Joseph and the amazing Technicolor Dreamcoat
At the Grand Opera House, Belfast
Book tickets here
Joseph and the Amazing Technicolor Dreamcoat bursts on to the stage at the Grand Opera House Belfast from Tuesday 22 – Saturday 26 October book your tickets now and be part of the magic!
Having enjoyed sensational reviews, Bill Kenwright’s ‘Amazing’, ‘Superb’, ‘Wonderful’ and ‘Brilliant’ production of Tim Rice and Andrew Lloyd Webber’s sparkling family musical continues to enjoy huge success across the country with standing ovations at every performance.
Retelling the Biblical story of Joseph, his eleven brothers and the coat of many colours, this magical musical is full of unforgettable songs including Those Canaan Days, Any Dream Will Do and Close Every Door To Me.
Fresh from the hit television series STEPS: On The Road Again and a 20 date sold out arena tour, Ian ‘H’ Watkins is delighted to reprise the role of Joseph which he first played in London’s West End in 2005.
Joseph and the Amazing Technicolor is a vibrant and energetic performance of the hit musical by Tim Rice and Andrew Lloyd Webber and will certainly have your toes tapping to the music.
Ian Watkins portrayal of Joseph is actually quite good in that he does engage the audience. Though there are a number of segments and pieces that he does not appear in, this seemed to only add to his appeal on stage.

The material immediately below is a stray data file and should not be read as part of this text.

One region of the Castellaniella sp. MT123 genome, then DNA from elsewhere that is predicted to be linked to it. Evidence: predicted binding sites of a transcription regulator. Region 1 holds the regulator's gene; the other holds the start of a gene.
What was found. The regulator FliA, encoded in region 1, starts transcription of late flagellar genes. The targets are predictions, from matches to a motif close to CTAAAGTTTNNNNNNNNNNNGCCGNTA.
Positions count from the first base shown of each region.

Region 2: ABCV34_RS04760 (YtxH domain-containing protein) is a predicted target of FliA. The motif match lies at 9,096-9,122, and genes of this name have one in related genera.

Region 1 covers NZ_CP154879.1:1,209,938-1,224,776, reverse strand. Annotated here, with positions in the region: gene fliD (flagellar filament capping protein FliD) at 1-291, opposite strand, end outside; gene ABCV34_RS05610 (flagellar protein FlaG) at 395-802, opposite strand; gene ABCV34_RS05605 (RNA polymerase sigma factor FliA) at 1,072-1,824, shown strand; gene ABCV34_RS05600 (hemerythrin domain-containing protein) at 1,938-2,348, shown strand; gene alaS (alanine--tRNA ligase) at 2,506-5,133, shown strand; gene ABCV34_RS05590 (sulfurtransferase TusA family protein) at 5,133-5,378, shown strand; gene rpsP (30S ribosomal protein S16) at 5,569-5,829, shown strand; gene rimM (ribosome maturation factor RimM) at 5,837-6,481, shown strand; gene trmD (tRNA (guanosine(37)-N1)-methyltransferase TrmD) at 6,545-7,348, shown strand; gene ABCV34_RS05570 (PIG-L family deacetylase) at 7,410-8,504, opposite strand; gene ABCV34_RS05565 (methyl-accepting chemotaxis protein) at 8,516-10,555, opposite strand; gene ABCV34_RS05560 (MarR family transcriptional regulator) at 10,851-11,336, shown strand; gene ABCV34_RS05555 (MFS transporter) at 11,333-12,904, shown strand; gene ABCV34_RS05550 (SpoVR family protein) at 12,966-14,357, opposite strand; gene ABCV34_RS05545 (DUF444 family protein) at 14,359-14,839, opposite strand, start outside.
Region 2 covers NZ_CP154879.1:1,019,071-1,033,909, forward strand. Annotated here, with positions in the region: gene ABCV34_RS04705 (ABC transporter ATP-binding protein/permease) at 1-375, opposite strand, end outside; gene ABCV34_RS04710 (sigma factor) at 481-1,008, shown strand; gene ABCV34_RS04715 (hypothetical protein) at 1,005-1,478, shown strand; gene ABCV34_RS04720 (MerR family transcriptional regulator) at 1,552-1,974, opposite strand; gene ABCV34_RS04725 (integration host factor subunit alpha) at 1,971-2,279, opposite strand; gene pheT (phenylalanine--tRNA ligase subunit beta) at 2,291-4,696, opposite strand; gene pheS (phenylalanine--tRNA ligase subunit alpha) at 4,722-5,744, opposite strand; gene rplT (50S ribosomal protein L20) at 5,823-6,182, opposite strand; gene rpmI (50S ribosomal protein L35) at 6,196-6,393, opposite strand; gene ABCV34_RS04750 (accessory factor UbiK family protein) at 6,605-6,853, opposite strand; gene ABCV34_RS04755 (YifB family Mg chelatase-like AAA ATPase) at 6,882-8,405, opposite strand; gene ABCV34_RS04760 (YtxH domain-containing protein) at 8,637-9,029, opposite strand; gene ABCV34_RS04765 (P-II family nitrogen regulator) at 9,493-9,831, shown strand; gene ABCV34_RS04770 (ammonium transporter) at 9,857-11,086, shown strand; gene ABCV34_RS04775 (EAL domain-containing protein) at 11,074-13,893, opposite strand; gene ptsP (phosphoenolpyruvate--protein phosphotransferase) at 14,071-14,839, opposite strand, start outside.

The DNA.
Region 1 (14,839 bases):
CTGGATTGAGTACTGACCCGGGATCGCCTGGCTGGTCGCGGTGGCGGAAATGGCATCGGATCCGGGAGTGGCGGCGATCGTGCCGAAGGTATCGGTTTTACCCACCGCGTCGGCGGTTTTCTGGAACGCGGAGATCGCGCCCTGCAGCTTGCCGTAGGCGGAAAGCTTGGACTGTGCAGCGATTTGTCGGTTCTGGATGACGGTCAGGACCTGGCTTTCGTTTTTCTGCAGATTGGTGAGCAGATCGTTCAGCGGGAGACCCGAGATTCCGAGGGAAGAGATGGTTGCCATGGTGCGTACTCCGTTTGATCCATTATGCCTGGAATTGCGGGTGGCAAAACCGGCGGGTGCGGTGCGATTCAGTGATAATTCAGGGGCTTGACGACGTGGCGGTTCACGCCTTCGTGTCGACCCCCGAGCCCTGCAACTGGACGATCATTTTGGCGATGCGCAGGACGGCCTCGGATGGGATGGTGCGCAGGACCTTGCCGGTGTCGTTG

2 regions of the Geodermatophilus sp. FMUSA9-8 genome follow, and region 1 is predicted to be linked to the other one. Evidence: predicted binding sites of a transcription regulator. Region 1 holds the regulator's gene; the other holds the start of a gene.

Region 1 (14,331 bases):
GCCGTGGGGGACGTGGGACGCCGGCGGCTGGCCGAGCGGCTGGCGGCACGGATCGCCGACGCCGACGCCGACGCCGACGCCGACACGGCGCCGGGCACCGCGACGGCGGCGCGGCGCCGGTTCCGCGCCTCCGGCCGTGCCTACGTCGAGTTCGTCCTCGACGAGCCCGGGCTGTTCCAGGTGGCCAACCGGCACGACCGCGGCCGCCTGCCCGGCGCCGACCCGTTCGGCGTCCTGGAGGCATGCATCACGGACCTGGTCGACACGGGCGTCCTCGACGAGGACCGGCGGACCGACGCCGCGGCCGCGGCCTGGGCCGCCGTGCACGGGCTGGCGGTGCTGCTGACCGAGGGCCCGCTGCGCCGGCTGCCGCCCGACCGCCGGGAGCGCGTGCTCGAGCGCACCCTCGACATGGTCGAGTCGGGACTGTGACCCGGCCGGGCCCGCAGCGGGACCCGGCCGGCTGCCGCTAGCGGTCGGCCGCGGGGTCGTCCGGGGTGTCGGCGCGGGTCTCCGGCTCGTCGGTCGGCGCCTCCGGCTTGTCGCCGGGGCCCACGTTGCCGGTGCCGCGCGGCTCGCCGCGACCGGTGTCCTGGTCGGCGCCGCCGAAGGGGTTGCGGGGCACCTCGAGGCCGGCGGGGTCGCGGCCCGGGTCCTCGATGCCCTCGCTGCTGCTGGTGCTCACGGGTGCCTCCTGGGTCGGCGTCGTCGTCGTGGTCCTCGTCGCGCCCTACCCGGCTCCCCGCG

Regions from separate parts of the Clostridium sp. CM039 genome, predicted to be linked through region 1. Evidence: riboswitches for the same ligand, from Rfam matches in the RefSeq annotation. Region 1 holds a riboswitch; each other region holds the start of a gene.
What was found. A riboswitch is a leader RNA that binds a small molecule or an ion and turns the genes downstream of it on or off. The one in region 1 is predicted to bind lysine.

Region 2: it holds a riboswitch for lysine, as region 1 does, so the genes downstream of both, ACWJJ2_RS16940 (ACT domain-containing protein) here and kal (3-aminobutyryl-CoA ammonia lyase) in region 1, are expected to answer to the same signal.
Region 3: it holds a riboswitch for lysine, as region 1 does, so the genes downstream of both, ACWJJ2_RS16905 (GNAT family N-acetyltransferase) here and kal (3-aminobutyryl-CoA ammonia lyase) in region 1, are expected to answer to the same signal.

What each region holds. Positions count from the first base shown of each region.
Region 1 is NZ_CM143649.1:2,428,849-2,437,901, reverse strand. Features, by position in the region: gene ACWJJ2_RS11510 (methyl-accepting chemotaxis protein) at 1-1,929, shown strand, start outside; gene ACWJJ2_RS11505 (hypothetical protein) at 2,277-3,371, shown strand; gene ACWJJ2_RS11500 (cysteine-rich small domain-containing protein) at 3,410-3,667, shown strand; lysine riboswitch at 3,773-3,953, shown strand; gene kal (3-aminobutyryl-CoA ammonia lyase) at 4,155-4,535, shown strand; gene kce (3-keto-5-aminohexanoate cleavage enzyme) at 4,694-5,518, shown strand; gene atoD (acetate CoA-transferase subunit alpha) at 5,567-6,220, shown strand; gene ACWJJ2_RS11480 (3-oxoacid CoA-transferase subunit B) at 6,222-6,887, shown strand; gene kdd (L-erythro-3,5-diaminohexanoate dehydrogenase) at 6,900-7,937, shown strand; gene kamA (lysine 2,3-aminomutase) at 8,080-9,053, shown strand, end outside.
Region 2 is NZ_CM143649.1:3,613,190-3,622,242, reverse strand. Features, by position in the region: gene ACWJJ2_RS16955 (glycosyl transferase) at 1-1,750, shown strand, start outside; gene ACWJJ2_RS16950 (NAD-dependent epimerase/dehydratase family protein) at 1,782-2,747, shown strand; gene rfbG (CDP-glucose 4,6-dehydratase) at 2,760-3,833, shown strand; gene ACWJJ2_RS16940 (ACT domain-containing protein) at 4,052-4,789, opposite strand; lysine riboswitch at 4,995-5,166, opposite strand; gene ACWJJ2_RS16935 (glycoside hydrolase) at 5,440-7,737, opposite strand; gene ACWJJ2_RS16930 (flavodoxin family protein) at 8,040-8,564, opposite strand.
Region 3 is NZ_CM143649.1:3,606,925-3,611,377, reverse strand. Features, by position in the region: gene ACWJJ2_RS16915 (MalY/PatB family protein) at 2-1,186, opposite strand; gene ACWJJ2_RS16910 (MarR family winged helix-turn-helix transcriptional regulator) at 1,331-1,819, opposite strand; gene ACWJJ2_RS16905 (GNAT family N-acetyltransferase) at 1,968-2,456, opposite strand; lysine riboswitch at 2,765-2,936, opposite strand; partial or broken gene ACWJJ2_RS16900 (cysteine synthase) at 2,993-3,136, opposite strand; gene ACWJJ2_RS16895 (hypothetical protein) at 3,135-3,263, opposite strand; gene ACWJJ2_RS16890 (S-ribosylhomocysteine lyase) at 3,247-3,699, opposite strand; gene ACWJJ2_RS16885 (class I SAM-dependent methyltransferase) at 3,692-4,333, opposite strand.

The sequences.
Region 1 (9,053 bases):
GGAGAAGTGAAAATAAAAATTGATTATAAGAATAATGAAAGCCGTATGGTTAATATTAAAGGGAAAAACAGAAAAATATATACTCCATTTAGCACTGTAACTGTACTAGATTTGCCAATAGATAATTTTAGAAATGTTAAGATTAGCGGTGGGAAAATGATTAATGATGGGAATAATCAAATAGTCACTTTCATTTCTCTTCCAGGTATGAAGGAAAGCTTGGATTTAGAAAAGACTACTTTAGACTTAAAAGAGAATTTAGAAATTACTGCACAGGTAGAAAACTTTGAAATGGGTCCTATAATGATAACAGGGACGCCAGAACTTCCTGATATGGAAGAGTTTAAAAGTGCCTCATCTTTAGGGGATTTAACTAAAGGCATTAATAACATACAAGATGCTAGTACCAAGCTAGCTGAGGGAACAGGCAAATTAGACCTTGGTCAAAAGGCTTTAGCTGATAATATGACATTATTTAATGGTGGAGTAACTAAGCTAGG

The standout performances were from the Narrator Jennifer Potts whose voice literally soared into the rafters and whose infectious smile and ease of movement and interactions with the children (who were providing background vocals) certainly brought smiles to everyone’s faces.
Without doubt however, the most enthralling and entertaining character came in the second act in the form of Luke Jasztal, whose portrayal of Pharaoh as an Elvis-type character complete with jumpsuit, flares and even a cape virtually brought the house down.
Having Pharaoh portrayed as “The King of Rock n’ Roll” was a masterstroke, but certainly not the most surreal piece in this production. There were talking camels, blow up sheep (literally) and a back drop of The Eiffel Tower from Paris (which was especially weird as the musical is set in biblical times in Egypt!).
The sets and production varied from very amateurish to quite innovative at times with the centrepiece being an immovable stair case upon which the children sat and provided background vocals. There were palm trees, a Sphinx, a jail cell and even a Harley-Davidson (sorry, I mean Chariot) roaring across the stage.
The costumes were garish in colour and also quite surreal; Joseph was wearing Ugg Boots, there was a ‘Jeeves’ type butler and the Pharaoh’s bodyguards were dressed as American Footballers complete with cheerleaders.
All in all, a very different type of musical that was completely aimed at young children and families, and all good fun, provided you didn’t think too hard. Young children will surely love this type of musical panto, whilst parents may have a chuckle or two in the second act.